- For $1.3 billion, a pension plan run by the Canadian government has acquired royalty rights to Merck & Co.'s Keytruda from Lifearc, a charity responsible for handling intellectual property rights on discoveries made under the United Kingdom's Medical Research Council.
- In mid 2007, Lifearc — known then as Medical Research Council Technology, or MRCT— agreed to humanize an antibody from Organon Bioservices in exchange for R&D milestone payments and net sales royalties on any products the deal produced. The antibody Lifearc helped develop was pembrolizumab, or Keytruda, which Merck snagged through an 11 billion euro acquisition of Organon later that year.
- Lifearc and Organon didn't disclose financial terms of their deal. However, Keytruda's market success makes the royalties an attractive asset whatever their size. Lifearc sold a portion of them to a private equity fund in 2016 for $150 million. Another, presumably larger, portion is now in the hands of the Canada Pension Plan's investment arm, CPPIB, which bought it through a wholly owned subsidiary.
Lifearc touts its ability to help move monoclonal antibodies from the lab bench to market. In addition to Keytruda, the charity has worked on Takeda's ulcerative colitis medicine Entyvio (vedolizumab), Roche's arthritis treatment Actemra (tocilizumab) and Biogen's multiple sclerosis therapy Tysabri (natalizumab) — all drugs that ultimately turned into blockbuster franchises.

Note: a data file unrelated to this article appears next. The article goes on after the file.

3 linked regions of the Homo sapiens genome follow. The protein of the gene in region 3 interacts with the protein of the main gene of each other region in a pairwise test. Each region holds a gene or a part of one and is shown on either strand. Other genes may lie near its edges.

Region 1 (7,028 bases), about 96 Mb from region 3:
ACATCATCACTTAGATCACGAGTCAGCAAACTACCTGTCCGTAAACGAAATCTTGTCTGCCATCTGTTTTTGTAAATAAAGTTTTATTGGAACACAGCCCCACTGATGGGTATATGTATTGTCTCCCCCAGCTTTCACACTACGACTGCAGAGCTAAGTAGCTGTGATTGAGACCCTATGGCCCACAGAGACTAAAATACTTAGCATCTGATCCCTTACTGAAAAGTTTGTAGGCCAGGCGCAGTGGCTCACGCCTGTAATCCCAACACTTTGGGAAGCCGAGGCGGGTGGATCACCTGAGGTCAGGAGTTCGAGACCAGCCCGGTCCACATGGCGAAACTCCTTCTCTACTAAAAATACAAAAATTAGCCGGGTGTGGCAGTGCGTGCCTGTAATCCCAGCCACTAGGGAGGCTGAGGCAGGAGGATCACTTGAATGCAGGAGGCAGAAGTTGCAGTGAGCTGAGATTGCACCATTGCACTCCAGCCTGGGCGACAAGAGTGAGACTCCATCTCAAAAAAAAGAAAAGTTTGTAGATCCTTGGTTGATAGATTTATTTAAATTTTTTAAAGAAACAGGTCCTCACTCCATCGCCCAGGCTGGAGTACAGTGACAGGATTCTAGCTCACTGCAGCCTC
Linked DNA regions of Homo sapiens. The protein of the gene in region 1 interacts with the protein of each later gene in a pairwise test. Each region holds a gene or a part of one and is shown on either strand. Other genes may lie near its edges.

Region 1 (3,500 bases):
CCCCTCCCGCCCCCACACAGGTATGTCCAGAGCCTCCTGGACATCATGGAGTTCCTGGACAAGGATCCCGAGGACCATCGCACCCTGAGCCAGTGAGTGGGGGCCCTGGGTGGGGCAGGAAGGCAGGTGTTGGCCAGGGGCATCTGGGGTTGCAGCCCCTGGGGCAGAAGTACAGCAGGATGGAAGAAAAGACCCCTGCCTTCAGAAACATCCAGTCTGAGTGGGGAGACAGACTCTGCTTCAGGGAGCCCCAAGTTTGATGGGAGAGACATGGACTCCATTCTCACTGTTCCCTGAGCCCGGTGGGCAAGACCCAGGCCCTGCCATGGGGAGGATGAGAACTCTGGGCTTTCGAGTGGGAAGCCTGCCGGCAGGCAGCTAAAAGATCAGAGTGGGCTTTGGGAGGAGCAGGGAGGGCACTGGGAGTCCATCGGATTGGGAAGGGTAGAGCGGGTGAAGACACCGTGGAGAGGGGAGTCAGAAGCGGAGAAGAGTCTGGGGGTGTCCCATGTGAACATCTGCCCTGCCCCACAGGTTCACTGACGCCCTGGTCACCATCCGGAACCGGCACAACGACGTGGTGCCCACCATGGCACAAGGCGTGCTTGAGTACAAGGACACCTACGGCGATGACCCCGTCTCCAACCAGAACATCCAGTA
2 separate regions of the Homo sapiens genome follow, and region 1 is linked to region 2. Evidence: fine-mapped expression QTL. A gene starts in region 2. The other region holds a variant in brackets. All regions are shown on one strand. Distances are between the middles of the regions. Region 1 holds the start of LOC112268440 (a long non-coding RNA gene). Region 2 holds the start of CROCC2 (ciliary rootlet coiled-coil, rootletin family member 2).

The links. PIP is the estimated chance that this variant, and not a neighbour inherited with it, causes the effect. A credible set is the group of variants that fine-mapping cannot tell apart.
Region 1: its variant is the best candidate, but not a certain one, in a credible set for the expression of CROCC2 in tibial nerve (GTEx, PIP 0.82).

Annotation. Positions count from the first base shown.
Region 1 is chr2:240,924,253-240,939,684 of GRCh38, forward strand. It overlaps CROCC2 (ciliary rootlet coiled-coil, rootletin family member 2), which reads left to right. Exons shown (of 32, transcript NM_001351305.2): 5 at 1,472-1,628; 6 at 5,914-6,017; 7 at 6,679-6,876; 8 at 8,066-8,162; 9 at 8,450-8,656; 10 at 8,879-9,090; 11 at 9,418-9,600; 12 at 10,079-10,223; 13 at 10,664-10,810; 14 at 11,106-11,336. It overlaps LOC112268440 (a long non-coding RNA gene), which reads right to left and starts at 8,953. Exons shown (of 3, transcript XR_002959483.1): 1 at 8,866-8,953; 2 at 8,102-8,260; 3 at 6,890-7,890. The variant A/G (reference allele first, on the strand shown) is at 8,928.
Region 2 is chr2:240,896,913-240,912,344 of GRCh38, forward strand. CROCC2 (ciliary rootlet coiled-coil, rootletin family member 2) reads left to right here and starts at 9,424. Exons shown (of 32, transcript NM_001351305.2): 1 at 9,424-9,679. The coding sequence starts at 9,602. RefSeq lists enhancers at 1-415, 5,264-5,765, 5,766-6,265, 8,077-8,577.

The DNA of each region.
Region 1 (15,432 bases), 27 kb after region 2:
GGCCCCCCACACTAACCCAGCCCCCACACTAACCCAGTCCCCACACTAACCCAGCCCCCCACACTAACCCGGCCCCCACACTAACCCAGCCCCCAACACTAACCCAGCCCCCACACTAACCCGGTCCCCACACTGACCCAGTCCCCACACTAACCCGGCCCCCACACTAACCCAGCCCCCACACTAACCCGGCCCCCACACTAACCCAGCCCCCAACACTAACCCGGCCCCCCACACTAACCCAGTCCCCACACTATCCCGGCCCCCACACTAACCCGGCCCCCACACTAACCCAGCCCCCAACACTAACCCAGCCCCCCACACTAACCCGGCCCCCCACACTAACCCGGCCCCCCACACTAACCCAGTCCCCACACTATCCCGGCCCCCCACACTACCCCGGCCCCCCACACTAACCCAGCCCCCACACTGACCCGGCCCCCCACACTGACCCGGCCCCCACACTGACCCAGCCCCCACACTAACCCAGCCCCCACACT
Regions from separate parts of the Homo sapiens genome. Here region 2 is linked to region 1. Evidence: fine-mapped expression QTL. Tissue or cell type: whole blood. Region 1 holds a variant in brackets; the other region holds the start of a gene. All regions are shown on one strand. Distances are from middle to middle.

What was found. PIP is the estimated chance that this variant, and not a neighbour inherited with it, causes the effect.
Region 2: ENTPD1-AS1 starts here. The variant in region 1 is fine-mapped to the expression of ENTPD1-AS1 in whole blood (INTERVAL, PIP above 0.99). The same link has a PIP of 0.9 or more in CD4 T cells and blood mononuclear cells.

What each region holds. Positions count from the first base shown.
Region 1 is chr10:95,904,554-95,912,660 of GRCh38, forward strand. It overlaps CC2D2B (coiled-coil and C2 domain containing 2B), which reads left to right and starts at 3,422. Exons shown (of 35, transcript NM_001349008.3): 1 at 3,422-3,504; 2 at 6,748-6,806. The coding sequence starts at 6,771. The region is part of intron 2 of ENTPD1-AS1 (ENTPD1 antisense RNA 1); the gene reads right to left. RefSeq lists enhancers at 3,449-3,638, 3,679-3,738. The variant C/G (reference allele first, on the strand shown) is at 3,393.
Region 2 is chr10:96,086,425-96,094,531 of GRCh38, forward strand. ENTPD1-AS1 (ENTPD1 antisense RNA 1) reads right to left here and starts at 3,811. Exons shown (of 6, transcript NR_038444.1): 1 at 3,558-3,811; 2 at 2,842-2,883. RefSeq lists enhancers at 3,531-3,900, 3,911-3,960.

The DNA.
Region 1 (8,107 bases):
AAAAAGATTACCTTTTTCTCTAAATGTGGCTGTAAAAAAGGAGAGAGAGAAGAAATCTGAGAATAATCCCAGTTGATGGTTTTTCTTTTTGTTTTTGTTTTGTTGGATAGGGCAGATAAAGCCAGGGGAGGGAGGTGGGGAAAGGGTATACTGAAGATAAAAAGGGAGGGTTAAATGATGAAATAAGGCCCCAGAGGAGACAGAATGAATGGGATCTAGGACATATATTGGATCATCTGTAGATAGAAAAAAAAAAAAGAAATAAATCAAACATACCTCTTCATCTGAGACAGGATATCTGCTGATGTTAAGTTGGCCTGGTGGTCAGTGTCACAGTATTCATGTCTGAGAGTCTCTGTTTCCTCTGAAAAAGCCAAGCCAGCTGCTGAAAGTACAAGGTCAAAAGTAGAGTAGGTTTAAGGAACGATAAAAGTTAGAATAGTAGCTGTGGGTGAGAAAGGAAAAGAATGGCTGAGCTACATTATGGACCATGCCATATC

Despite those successes, Lifearc says its contract and royalty revenue still primarily comes from Keytruda, which has become one of the world's top-selling drugs since securing U.S. approval in 2014. Merck recorded Keytruda sales of $2.3 billion for the first quarter this year and $7.2 billion in all of 2018.
Last year, Merck incurred $1.3 billion worth of royalty expenses across its business last year, but didn't break down which products drove those charges.
For its part, Lifearc has been looking to diversify its revenue stream. Selling off a portion of the Keytruda rights should help in that aim, according to the charity's leadership.
"This agreement with CPPIB allows us to increase our support for new approaches and collaborations and bolster access to our expertise and resources," CEO Melanie Lee said in a May 20 press release.
Meanwhile, CPPIB, or the Canada Pension Plan Investment Board, sees the deal providing "stable, long-term cash flows" that will allow board to continue its work.
"Alternative assets related to intellectual property help to diversify the Fund through income streams that are typically uncorrelated to the broader capital markets," said John Graham, senior managing director and global head of credit investments at CPPIB.
Lifearc expects that the infusion of $1.3 billion from Merck will make it one of the U.K.'s leading medical research charities by size of its investment assets.